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A word of advice

Nelco 999F (AKA White 999)

In one of my various replies in the comments section, I alluded to the fact that my step-mom gave me her old Nelco sewing machine. I’d rather be playing with it right now, but I need to prepare for my Superstars sale this Thursday. Woe is me.

I had been keeping an eye on Craigslist and thought I had an older Singer nailed down, but after two failed attempts at contacting the lady who listed it, I gave up. I called my step-mom and asked what brand her machine was – I knew it was a good one, because like Mom, she wouldn’t buy anything but a high quality machine  – and she offered it to me! She said she hasn’t used this one in years, her Singer relic does just fine for most of her projects, and it’s set into a table. The Nelco was just taking up space, so…

After a crash course in threading, settings and basic sewing, I brought it home and tried to find a manual for it online. I searched for a Nelco 999F and unearthed at least two websites selling manuals for various older machines at $10 – $20, but no luck finding anything about a Nelco 999F, anywhere. Not even on the site with manuals for sale. After about 30 minutes of rewording and dead ends, I found this blog – a lady had the same experience I did when trying to locate a manual – and after reading the comments and seeing references to a WHITE brand 999, I just searched for sewing machine 999 and arrived at the Singer website, just as she had. I was like, great, another dead end, but just in case I went ahead and downloaded the manual (free of charge). Lo and behold, there was a silhouette of my machine on the first page of the manual. The model number printed on the manual is 1010, but there’s no question that this manual is for my machine. The moral of this story is, if you find an older machine without a manual, search the internet for the model number only and you’ll likely have better luck than you would if you use the name brand. If you dig deep, you might be able to find one for free.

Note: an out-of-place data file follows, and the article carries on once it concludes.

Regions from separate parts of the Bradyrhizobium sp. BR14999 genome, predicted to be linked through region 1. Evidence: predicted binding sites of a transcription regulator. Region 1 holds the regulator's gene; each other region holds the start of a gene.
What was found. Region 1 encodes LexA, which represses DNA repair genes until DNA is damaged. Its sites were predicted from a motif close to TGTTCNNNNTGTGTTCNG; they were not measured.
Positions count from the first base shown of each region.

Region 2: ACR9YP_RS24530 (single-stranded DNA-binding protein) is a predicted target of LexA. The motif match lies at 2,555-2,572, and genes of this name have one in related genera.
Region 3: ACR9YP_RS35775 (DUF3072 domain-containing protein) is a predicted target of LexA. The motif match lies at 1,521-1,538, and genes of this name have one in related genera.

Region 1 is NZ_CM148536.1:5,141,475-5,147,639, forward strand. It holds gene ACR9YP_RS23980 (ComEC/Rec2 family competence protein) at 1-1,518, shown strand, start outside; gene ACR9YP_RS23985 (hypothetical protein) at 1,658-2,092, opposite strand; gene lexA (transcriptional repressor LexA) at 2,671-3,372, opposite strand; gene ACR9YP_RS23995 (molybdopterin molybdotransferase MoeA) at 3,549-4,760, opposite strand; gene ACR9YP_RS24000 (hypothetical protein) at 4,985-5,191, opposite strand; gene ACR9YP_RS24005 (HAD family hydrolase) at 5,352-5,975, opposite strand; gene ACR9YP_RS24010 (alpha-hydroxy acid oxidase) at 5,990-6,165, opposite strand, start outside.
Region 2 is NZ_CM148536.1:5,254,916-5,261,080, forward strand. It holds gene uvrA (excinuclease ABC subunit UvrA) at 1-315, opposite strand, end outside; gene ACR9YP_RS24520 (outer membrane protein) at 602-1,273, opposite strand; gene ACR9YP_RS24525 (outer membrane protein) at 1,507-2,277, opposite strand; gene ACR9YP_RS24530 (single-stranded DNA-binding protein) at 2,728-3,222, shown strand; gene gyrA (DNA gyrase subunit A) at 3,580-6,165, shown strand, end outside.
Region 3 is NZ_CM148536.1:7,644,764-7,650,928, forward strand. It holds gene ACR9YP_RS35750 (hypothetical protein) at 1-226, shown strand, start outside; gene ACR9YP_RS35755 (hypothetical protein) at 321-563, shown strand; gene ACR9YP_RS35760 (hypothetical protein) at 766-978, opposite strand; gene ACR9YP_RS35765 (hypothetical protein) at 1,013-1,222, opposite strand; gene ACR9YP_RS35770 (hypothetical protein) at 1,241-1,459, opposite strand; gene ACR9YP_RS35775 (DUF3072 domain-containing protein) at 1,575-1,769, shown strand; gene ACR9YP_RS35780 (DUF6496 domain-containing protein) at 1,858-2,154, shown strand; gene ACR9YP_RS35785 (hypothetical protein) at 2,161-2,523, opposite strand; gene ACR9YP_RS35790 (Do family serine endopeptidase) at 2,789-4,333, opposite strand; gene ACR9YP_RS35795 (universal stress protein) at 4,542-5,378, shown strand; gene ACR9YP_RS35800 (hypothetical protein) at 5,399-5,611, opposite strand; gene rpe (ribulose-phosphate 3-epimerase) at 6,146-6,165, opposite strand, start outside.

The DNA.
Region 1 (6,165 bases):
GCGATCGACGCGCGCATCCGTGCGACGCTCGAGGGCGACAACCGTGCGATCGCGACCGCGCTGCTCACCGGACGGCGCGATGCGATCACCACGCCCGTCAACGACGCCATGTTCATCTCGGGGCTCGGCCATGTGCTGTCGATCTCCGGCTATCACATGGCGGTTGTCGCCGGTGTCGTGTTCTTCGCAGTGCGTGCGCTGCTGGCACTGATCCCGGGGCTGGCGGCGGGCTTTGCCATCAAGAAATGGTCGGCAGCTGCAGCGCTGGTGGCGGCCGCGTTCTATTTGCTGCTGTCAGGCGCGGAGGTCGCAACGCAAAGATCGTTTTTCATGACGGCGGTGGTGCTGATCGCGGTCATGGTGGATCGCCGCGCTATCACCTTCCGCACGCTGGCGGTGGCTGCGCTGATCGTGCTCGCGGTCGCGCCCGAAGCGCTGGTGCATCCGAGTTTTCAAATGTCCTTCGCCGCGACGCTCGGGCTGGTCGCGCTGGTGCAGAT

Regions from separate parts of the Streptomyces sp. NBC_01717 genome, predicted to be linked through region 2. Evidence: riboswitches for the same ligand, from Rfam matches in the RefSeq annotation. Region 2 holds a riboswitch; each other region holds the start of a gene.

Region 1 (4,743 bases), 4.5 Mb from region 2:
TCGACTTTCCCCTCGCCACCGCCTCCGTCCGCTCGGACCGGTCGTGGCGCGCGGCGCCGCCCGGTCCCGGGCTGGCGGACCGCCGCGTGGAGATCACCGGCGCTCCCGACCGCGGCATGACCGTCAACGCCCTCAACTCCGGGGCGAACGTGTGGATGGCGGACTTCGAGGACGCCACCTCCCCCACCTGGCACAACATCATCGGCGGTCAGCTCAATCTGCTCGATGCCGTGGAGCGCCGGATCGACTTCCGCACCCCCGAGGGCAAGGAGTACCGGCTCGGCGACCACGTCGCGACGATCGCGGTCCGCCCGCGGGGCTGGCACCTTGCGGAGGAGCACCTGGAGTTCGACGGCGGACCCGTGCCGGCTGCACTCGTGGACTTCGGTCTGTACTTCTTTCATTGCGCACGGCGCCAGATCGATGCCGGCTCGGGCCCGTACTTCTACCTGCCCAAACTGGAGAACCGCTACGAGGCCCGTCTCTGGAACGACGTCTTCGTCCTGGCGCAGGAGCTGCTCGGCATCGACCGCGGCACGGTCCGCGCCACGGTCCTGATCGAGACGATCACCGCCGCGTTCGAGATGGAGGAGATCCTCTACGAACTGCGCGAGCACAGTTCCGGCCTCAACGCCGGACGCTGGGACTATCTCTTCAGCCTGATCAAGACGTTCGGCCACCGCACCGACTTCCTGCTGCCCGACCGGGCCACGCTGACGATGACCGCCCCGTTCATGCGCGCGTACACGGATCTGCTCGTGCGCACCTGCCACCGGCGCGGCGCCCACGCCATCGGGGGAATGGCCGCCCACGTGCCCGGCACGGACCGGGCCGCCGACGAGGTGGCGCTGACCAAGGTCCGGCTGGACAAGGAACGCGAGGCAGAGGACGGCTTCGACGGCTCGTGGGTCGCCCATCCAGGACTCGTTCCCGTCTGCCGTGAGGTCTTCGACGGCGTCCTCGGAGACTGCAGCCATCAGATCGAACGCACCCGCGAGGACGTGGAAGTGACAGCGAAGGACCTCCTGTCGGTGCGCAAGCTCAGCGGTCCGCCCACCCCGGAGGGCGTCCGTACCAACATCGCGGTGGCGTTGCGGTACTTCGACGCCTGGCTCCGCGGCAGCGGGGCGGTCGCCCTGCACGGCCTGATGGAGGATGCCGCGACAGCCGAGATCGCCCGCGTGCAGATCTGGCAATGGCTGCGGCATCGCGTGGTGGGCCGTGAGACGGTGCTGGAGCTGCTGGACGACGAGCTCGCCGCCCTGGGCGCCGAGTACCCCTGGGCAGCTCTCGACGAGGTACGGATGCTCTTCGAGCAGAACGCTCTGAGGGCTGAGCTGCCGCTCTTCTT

I love old sewing machines. They don’t have computers in them, they’re made of metal and they have an oily metallic odor. I grew up with that smell and the sound of a sewing machine buzzing and ticking and whirring, and now, just having this machine here I have a sense of comfort I haven’t had since I moved out of Mom’s house. Silly. Mom made her own clothes for a long time, and made dresses and shorts for me when I was younger. I’ve used mom’s a few times so I have a vague idea about what I’m doing, but my machine does more fancy stuff. I’m going to keep it simple for now.

I made this jewelry roll thingee when I still lived at home (although, I’m sure I had some help from mom):

jewelry roll – closed

jewelry roll open

 

Today, though, my giant mill file is begging for a protective cover! And later, maybe a messenger bag or two… we’ll see about that, though.

Okay, okay. I must put the finishing touches on the Superstar beads…

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